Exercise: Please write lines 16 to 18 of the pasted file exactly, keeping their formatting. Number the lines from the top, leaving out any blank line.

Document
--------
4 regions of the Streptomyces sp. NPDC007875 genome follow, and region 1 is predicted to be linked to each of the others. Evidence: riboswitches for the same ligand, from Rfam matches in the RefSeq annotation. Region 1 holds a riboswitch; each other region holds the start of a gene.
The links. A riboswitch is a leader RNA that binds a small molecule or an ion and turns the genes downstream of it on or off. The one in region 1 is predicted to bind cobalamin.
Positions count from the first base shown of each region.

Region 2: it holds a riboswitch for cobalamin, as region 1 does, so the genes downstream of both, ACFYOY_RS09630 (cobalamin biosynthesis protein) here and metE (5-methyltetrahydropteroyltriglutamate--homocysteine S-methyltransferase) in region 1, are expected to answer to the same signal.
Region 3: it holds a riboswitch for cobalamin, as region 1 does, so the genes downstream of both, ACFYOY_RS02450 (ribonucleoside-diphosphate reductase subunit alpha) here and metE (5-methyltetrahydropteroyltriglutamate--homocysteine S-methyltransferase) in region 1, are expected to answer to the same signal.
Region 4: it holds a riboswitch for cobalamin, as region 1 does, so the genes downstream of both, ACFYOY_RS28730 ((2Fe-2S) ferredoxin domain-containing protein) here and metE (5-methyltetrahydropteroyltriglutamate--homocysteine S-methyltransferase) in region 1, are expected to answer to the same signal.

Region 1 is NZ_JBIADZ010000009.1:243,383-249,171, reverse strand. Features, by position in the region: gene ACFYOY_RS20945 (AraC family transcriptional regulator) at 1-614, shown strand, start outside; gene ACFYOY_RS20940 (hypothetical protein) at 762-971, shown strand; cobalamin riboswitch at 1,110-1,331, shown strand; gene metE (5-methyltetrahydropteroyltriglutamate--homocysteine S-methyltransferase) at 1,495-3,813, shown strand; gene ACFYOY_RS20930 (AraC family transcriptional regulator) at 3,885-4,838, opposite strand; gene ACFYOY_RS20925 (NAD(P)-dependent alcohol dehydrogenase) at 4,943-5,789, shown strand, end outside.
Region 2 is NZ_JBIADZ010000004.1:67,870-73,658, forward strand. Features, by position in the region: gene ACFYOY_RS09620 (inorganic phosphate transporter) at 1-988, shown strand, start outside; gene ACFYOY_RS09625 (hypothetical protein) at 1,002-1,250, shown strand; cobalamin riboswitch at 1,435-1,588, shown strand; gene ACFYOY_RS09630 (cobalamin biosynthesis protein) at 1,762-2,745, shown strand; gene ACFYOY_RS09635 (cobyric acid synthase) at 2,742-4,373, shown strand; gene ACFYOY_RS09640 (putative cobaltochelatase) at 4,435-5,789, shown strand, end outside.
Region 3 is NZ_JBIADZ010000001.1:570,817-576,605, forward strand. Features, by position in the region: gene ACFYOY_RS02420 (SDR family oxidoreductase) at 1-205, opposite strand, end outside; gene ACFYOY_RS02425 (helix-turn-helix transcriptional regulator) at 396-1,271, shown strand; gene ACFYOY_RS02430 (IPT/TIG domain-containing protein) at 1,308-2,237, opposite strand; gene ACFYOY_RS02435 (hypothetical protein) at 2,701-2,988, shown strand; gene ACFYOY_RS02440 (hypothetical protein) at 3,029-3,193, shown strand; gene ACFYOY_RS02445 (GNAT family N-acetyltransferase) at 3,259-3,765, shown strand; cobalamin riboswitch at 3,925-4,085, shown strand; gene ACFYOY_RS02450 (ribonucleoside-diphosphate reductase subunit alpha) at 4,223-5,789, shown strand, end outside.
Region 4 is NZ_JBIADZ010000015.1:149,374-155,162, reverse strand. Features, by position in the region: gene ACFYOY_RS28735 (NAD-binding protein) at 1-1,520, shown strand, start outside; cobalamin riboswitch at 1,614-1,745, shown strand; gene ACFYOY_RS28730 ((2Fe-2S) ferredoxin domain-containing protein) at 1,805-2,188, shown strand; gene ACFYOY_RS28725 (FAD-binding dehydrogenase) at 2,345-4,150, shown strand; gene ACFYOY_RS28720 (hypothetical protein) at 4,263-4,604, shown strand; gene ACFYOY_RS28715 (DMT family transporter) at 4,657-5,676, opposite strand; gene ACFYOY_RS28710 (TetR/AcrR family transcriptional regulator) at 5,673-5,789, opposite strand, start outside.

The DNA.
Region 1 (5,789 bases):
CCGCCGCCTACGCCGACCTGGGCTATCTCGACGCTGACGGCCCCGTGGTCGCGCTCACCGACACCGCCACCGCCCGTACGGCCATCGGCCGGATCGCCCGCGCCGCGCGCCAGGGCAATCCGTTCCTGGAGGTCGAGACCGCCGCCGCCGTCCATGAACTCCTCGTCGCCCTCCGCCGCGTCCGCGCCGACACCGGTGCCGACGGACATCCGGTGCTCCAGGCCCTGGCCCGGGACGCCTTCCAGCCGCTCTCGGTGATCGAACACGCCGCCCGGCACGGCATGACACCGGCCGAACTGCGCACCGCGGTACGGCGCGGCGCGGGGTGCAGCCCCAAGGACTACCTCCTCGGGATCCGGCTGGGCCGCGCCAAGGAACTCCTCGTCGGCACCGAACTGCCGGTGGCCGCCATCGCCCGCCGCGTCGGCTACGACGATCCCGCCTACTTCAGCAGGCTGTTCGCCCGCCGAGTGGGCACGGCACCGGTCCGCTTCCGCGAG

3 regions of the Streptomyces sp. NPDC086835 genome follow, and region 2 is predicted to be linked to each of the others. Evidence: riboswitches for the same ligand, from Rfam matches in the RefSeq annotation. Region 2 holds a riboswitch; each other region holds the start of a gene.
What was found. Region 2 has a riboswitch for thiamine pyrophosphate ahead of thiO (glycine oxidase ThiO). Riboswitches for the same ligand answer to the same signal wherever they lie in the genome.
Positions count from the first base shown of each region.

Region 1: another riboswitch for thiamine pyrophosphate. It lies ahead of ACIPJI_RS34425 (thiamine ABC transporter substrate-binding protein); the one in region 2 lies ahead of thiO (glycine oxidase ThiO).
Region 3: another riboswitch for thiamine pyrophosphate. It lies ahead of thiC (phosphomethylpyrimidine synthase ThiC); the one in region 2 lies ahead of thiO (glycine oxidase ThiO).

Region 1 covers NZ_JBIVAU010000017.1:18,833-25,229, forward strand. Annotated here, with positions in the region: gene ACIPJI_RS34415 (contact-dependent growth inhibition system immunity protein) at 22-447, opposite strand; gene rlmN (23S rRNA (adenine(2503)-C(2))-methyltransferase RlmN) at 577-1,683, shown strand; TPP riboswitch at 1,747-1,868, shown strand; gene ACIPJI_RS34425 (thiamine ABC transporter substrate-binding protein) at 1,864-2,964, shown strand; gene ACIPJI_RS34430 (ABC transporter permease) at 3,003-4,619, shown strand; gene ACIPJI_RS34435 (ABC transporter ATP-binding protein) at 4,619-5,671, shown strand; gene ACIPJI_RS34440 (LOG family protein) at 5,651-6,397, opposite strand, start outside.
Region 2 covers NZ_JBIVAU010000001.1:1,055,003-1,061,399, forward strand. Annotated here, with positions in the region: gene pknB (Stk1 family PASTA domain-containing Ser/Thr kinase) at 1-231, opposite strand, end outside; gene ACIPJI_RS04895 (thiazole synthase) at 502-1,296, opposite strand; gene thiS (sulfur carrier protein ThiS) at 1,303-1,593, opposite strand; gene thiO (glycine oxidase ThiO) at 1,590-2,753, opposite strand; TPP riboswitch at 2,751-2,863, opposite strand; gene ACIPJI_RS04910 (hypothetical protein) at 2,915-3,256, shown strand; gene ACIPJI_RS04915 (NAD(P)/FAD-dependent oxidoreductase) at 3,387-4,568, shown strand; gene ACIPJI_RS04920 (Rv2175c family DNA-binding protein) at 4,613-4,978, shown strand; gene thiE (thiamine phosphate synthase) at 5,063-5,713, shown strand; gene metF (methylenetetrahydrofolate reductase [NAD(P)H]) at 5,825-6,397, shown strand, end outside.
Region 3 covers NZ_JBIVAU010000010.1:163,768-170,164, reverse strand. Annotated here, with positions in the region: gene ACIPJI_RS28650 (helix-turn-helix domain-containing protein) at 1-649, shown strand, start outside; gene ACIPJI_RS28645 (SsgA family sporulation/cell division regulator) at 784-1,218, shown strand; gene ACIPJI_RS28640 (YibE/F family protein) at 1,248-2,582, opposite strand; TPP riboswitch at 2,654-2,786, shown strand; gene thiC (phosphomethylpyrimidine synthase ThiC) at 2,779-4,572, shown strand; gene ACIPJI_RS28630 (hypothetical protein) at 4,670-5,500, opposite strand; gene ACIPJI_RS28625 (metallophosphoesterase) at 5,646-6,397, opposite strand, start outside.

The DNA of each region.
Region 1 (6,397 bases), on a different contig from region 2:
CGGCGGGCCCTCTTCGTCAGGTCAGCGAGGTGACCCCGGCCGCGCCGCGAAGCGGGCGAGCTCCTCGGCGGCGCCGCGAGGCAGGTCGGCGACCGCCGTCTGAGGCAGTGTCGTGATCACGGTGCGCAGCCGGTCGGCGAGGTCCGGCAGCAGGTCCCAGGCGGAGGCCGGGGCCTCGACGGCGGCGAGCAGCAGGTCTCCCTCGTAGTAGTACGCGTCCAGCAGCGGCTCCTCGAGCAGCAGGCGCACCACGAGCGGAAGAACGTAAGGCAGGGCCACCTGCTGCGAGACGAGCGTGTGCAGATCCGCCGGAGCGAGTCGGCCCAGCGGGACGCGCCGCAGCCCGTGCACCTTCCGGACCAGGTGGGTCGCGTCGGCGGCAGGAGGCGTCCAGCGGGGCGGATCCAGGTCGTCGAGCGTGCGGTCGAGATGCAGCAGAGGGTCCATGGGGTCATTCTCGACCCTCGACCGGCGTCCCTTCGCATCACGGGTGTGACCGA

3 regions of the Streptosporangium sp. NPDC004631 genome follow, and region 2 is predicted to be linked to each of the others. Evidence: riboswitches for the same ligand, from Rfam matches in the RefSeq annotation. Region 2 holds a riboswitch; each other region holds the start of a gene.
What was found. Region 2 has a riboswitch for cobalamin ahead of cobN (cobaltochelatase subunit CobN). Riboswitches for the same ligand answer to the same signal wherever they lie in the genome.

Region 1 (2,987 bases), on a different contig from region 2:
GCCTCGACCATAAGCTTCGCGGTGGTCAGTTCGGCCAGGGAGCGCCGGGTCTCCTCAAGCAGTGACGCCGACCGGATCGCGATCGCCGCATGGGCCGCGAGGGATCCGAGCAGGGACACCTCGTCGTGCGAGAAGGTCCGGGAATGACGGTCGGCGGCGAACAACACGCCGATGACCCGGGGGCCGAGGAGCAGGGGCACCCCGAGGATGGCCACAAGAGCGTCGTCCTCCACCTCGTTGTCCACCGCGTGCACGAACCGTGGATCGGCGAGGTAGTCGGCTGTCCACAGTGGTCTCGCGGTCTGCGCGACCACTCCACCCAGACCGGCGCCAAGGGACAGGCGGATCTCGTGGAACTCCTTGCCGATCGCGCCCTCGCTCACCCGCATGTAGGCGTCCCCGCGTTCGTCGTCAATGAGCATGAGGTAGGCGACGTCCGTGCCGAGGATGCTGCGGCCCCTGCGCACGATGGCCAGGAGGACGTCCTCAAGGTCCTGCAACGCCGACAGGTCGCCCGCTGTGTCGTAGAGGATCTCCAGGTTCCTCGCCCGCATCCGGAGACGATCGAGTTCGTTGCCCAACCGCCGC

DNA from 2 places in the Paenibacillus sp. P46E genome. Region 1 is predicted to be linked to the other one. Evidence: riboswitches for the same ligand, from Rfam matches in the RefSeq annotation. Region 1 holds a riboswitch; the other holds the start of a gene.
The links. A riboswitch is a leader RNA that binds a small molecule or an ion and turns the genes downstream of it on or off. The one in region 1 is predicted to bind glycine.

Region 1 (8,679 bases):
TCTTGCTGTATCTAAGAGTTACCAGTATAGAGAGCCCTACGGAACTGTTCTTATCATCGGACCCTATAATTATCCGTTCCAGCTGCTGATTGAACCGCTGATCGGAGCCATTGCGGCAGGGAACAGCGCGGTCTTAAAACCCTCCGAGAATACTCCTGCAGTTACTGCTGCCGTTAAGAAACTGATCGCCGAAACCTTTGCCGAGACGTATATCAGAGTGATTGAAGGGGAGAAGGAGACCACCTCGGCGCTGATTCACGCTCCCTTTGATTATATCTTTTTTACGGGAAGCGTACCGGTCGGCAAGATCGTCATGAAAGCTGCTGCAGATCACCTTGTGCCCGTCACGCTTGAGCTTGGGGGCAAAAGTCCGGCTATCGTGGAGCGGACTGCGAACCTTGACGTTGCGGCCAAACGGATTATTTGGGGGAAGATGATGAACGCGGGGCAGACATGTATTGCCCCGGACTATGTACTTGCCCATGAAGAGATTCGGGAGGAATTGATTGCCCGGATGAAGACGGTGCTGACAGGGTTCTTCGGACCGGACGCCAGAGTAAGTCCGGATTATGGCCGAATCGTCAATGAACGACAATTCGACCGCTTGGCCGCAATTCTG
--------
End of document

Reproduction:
Positions count from the first base shown of each region.

Region 1: another riboswitch for thiamine pyrophosphate. It lies ahead of ACIPJI_RS34425 (thiamine ABC transporter substrate-binding protein); the one in region 2 lies ahead of thiO (glycine oxidase ThiO).
Region 3: another riboswitch for thiamine pyrophosphate. It lies ahead of thiC (phosphomethylpyrimidine synthase ThiC); the one in region 2 lies ahead of thiO (glycine oxidase ThiO).